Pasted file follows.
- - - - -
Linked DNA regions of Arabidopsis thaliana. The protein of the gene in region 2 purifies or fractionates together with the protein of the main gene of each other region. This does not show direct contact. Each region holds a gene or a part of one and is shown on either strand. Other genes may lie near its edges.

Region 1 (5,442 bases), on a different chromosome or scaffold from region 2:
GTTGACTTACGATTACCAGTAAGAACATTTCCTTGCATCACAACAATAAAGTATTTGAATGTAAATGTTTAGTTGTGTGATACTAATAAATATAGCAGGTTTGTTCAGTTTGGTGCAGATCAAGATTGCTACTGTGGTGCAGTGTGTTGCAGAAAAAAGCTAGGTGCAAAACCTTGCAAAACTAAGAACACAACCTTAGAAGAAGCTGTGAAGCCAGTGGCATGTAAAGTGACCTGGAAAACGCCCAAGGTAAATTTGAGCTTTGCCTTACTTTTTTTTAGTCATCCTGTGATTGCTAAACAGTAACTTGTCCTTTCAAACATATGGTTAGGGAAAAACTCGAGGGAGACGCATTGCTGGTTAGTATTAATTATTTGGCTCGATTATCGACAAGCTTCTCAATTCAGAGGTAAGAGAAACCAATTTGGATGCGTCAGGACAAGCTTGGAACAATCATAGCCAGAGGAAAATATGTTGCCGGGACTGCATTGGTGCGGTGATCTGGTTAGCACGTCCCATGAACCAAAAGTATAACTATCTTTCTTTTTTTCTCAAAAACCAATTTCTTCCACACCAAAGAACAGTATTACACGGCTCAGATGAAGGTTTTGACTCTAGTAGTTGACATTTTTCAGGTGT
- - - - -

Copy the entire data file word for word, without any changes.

Linked DNA regions of Arabidopsis thaliana. The protein of the gene in region 2 purifies or fractionates together with the protein of the main gene of each other region. This does not show direct contact. Each region holds a gene or a part of one and is shown on either strand. Other genes may lie near its edges.

Region 1 (5,442 bases), on a different chromosome or scaffold from region 2:
GTTGACTTACGATTACCAGTAAGAACATTTCCTTGCATCACAACAATAAAGTATTTGAATGTAAATGTTTAGTTGTGTGATACTAATAAATATAGCAGGTTTGTTCAGTTTGGTGCAGATCAAGATTGCTACTGTGGTGCAGTGTGTTGCAGAAAAAAGCTAGGTGCAAAACCTTGCAAAACTAAGAACACAACCTTAGAAGAAGCTGTGAAGCCAGTGGCATGTAAAGTGACCTGGAAAACGCCCAAGGTAAATTTGAGCTTTGCCTTACTTTTTTTTAGTCATCCTGTGATTGCTAAACAGTAACTTGTCCTTTCAAACATATGGTTAGGGAAAAACTCGAGGGAGACGCATTGCTGGTTAGTATTAATTATTTGGCTCGATTATCGACAAGCTTCTCAATTCAGAGGTAAGAGAAACCAATTTGGATGCGTCAGGACAAGCTTGGAACAATCATAGCCAGAGGAAAATATGTTGCCGGGACTGCATTGGTGCGGTGATCTGGTTAGCACGTCCCATGAACCAAAAGTATAACTATCTTTCTTTTTTTCTCAAAAACCAATTTCTTCCACACCAAAGAACAGTATTACACGGCTCAGATGAAGGTTTTGACTCTAGTAGTTGACATTTTTCAGGTGT